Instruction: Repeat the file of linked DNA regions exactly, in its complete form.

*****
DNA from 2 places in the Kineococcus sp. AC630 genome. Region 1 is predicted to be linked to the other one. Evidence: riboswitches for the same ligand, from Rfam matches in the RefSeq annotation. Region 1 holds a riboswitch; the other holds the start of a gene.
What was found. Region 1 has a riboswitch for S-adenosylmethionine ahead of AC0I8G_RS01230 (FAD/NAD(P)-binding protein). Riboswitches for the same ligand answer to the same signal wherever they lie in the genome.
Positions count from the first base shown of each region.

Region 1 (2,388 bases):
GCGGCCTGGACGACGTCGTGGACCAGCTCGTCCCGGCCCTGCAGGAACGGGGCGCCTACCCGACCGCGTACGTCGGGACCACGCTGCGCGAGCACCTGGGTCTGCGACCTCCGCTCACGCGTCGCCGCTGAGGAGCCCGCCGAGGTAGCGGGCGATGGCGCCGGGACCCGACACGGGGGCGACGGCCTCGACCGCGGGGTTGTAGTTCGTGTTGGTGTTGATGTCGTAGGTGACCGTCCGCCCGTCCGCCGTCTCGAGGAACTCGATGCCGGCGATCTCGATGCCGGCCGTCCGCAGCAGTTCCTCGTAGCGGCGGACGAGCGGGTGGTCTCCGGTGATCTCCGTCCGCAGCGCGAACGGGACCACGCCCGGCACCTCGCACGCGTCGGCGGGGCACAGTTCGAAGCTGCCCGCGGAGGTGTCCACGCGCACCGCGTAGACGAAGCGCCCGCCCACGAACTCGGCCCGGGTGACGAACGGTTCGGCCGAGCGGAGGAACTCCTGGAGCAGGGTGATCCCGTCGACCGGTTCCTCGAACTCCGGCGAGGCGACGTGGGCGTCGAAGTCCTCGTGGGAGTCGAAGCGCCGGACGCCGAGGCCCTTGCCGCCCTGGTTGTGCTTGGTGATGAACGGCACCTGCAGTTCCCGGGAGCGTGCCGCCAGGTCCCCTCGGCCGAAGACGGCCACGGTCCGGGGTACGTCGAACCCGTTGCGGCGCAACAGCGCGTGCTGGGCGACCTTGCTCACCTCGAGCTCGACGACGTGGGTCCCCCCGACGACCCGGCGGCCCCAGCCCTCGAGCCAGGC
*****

DNA from 2 places in the Kineococcus sp. AC630 genome. Region 1 is predicted to be linked to the other one. Evidence: riboswitches for the same ligand, from Rfam matches in the RefSeq annotation. Region 1 holds a riboswitch; the other holds the start of a gene.
What was found. Region 1 has a riboswitch for S-adenosylmethionine ahead of AC0I8G_RS01230 (FAD/NAD(P)-binding protein). Riboswitches for the same ligand answer to the same signal wherever they lie in the genome.
Positions count from the first base shown of each region.

Region 1 (2,388 bases):
GCGGCCTGGACGACGTCGTGGACCAGCTCGTCCCGGCCCTGCAGGAACGGGGCGCCTACCCGACCGCGTACGTCGGGACCACGCTGCGCGAGCACCTGGGTCTGCGACCTCCGCTCACGCGTCGCCGCTGAGGAGCCCGCCGAGGTAGCGGGCGATGGCGCCGGGACCCGACACGGGGGCGACGGCCTCGACCGCGGGGTTGTAGTTCGTGTTGGTGTTGATGTCGTAGGTGACCGTCCGCCCGTCCGCCGTCTCGAGGAACTCGATGCCGGCGATCTCGATGCCGGCCGTCCGCAGCAGTTCCTCGTAGCGGCGGACGAGCGGGTGGTCTCCGGTGATCTCCGTCCGCAGCGCGAACGGGACCACGCCCGGCACCTCGCACGCGTCGGCGGGGCACAGTTCGAAGCTGCCCGCGGAGGTGTCCACGCGCACCGCGTAGACGAAGCGCCCGCCCACGAACTCGGCCCGGGTGACGAACGGTTCGGCCGAGCGGAGGAACTCCTGGAGCAGGGTGATCCCGTCGACCGGTTCCTCGAACTCCGGCGAGGCGACGTGGGCGTCGAAGTCCTCGTGGGAGTCGAAGCGCCGGACGCCGAGGCCCTTGCCGCCCTGGTTGTGCTTGGTGATGAACGGCACCTGCAGTTCCCGGGAGCGTGCCGCCAGGTCCCCTCGGCCGAAGACGGCCACGGTCCGGGGTACGTCGAACCCGTTGCGGCGCAACAGCGCGTGCTGGGCGACCTTGCTCACCTCGAGCTCGACGACGTGGGTCCCCCCGACGACCCGGCGGCCCCAGCCCTCGAGCCAGGC